Wednesday, June 28, 2017

Black Super Hero Magic Mama

Play #131 - Black Super Hero Magic Mama by Inda Craig-Galván

This was the first of the plays off this year's Kilroys list that I happened to get my hands on, and it was (no surprise) a compelling script. The main character Sabrina Jackson is a single black mother who must deal with the death of her 14-year-old son Tramarion at the hands of a white police officer. Overcome with grief, she retreats inward into the world of the comic book hero The Maasai Angel - a character that had been created by her son and his best friend. Of course, family and news media and pretty much everyone have opinions about how she SHOULD be reacting to her loss - what she owes to the people, the movement, etc. And all these outside influences float in and out of her comic book fantasy, where she is actually able to vanquish them in their exaggerated, villainous personas. But all of her epic triumphs lead her closer to The Entity - the big bad that she must face, whether she is ready or not. BSHMM jumps back and forth between past and present, reality and fantasy, and concrete and abstract as it paints a portrait of a mother's suffering and strength in the face of the unthinkable, yet all too common.

It's a clever and heartfelt script that reminds me a bit of Qui Nguyen's She Kills Monsters, but with a much more pointed and mournful core - one that gives voice not only to loss, but to the swirling expectations that rise up after these kinds of tragedies (and yes, the fact that these occurrences are staggeringly plural is all too clear in this play), demanding that the people who have lost the most live up to some strange social responsibility. Without giving any spoilers, at first I thought that I wanted a little bit more from the ending - more resolution, perhaps? - but as I mulled over the vivid trajectory of the play, and the battles that Sabrina/Maasai Angel wages and wins, I think that the simplicity of the ending might be the point. In the aftermath of a shooting like the one in BSHMM, there is no magic battle that solves all problems and sets things right. Eventually there is just the day to day, the going on, the heroism of living. And Craig-Galván's play leads us on this deeply personal journey with action and heart.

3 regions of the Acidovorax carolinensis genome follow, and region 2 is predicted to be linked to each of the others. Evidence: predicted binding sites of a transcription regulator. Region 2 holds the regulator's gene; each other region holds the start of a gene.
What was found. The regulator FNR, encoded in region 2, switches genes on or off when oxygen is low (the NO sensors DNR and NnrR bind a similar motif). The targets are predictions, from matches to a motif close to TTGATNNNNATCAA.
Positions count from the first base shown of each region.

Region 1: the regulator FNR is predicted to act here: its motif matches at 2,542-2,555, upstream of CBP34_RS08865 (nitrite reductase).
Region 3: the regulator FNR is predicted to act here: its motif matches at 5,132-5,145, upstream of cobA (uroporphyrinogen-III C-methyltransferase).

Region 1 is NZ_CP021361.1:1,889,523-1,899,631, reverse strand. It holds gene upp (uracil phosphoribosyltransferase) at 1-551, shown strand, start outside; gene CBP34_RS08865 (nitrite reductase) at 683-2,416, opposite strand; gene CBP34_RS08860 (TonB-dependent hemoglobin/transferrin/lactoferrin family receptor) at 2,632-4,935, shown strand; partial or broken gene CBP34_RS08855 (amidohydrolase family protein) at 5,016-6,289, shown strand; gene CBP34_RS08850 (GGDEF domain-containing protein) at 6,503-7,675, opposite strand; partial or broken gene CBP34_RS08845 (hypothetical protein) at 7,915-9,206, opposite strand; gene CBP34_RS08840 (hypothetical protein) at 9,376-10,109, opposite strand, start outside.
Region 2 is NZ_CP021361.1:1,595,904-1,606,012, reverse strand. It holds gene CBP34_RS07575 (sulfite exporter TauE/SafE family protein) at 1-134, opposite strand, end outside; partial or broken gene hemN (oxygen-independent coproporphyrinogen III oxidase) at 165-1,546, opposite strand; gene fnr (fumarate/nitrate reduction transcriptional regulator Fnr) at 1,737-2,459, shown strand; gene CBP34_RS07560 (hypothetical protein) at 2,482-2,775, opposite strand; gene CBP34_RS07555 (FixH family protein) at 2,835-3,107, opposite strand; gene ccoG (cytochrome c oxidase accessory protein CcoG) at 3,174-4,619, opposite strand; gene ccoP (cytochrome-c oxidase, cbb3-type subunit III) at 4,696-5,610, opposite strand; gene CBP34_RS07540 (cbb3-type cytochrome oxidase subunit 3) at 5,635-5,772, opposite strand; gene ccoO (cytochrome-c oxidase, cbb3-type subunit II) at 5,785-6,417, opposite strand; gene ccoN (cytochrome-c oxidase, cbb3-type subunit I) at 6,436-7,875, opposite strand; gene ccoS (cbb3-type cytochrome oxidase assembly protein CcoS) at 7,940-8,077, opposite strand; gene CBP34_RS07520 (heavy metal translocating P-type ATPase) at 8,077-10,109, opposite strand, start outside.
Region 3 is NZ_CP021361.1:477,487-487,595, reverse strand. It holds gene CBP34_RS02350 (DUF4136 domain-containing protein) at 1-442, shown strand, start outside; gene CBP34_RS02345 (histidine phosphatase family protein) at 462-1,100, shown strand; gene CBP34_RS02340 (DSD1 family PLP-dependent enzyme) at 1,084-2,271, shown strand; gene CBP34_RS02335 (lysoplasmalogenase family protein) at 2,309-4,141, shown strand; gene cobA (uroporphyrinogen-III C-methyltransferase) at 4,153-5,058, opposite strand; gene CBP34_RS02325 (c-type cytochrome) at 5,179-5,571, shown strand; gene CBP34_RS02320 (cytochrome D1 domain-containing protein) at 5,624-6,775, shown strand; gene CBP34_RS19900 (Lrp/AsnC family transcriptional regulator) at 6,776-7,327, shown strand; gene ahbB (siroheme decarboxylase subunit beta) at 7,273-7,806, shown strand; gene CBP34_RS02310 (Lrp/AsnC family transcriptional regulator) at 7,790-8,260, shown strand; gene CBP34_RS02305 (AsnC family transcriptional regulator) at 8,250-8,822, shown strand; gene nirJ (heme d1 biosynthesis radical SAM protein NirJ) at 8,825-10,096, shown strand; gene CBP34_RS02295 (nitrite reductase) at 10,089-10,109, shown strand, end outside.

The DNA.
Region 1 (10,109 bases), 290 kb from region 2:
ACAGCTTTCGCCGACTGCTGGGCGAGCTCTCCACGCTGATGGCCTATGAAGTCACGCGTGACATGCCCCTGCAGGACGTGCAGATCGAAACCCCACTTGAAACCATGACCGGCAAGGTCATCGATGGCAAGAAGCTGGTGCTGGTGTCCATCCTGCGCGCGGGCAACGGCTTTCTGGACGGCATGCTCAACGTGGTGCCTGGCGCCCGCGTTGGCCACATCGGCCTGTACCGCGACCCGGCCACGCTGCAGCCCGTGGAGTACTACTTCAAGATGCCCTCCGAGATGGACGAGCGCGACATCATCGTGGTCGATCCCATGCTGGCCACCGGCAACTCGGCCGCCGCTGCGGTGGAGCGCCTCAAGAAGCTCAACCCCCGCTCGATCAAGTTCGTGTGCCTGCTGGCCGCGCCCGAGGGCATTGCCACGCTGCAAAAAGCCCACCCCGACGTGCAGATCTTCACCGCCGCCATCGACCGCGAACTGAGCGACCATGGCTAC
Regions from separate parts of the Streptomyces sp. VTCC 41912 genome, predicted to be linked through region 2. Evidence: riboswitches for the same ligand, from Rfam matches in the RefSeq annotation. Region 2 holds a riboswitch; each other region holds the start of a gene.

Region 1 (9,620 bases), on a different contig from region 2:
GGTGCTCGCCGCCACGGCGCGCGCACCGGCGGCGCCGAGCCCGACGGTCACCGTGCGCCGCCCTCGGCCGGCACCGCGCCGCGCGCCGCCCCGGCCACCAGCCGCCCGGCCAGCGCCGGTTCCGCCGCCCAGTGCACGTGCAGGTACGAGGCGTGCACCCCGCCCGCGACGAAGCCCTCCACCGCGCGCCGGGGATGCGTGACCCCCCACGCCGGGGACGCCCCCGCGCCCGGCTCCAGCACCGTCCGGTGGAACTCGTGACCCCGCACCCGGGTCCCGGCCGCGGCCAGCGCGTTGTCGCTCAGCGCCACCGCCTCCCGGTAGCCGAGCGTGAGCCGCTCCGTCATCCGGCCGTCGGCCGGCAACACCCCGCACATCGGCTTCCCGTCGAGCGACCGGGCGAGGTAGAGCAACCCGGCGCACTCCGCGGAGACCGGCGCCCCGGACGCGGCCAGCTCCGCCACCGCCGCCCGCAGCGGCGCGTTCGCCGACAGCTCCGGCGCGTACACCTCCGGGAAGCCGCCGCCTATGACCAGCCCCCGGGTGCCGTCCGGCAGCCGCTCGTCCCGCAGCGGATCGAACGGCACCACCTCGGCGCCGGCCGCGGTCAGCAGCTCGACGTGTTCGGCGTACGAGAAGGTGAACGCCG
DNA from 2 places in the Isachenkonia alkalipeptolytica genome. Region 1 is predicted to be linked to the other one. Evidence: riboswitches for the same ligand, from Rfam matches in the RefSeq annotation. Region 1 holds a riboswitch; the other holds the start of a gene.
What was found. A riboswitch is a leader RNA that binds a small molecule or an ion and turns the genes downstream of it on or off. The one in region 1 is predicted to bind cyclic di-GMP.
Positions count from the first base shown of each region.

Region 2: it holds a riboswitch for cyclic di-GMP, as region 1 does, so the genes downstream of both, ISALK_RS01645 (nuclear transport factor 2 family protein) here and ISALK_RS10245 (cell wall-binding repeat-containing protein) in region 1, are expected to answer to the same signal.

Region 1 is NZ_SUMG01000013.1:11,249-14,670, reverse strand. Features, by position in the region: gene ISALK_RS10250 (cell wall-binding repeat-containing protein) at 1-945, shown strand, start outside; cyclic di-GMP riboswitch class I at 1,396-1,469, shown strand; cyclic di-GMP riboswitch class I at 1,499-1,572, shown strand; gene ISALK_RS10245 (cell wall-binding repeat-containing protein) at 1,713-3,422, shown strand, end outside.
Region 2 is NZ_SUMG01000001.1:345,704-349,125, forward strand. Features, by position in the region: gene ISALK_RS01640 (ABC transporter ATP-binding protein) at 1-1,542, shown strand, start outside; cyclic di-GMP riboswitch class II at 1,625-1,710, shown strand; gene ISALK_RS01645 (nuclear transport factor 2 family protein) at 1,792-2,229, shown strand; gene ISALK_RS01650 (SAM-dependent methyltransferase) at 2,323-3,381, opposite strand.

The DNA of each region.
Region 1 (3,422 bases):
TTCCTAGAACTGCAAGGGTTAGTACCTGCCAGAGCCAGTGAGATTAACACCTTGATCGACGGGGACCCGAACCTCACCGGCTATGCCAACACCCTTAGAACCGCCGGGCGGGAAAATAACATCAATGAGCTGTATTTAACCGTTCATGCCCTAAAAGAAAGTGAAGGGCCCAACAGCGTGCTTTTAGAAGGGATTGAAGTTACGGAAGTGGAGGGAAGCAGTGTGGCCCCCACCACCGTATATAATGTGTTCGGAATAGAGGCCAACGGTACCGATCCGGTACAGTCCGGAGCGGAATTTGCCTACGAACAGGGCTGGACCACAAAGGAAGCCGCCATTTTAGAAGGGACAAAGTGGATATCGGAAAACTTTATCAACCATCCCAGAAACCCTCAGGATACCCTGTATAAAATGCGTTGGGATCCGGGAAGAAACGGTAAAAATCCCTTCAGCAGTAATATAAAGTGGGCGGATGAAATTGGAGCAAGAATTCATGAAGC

Wednesday, May 10, 2017

The Taming

Play #130 - The Taming by Lauren Gunderson

While I was administering my final today for History of Drama and Theatre, I took the opportunity to finally read this play, and it was exactly the delightful revolutionary lozenge my disillusioned mind needed on yet another day when the news was giving me heart palpitations.

The Taming is written for a cast of three women - Katherine, the current Miss Georgia with some pretty wacky ideas about governance; Bianca, the liberal activist blogger; and Pat, the ambitious chief of staff to a conservative Republican senator. The names and a few syntactical nods are really all of Taming of the Shrew that we get in this play, and that's just fine with me. On the eve of the Miss America Pageant, Bianca and Pat wake up in a hotel room unable to find their phones (or pants, in Pat's case), leave the room, or even remember how they got there. These two natural enemies argue about their situation and their rabid dislike for each other, doing a great job of playing up the absurdity of extremity, rather than absurdity of any one side of the partisan divide. This exchange is made all the more delightful by what is one of my favorite stage directions since "Exit, pursued by bear": (Tense Sexy Partisan Pause). Then, enter the beauty queen to explain her plans for fixing what is broken in the great American experiment. The other two women are, of course, hesitant to engage, and after an energetic discussion and even a good ol' farcical chase, we are transported back in time (sort of) to 1787 where James Madison (played by Pat) sweats over the Constitution, which is expected in front of the Convention for a vote any day now. George Washington (played by Katherine) and Charles Pinckney (played by Bianca) offer encouragement and antagonism, respectively. And the brief cameos by Martha Washington and Dolly Madison (both played by Katherine) are a hoot. Finally, after the Founding Fathers reach an "agreement" on what is, by all admissions, a deeply imperfect, if well-intentioned, document, we are back in the present day in our same hotel room as the three women have to decide what direction they will take.

I will admit to being a particular head space right now that predisposed me to love this play, but I really did love this play. It is energetic and silly, while still offering insight and ass-kicking where they are warranted. I look forward to using monologues and scenes from this in acting classes, and I would really love to do this show... pretty much now. Though it premiered back in 2013 before our present political maelstrom had emerged, it does such a great job of speaking to the problems of entrenched partisanship, and honoring the roots of the American experiment in such a positive, sassy way.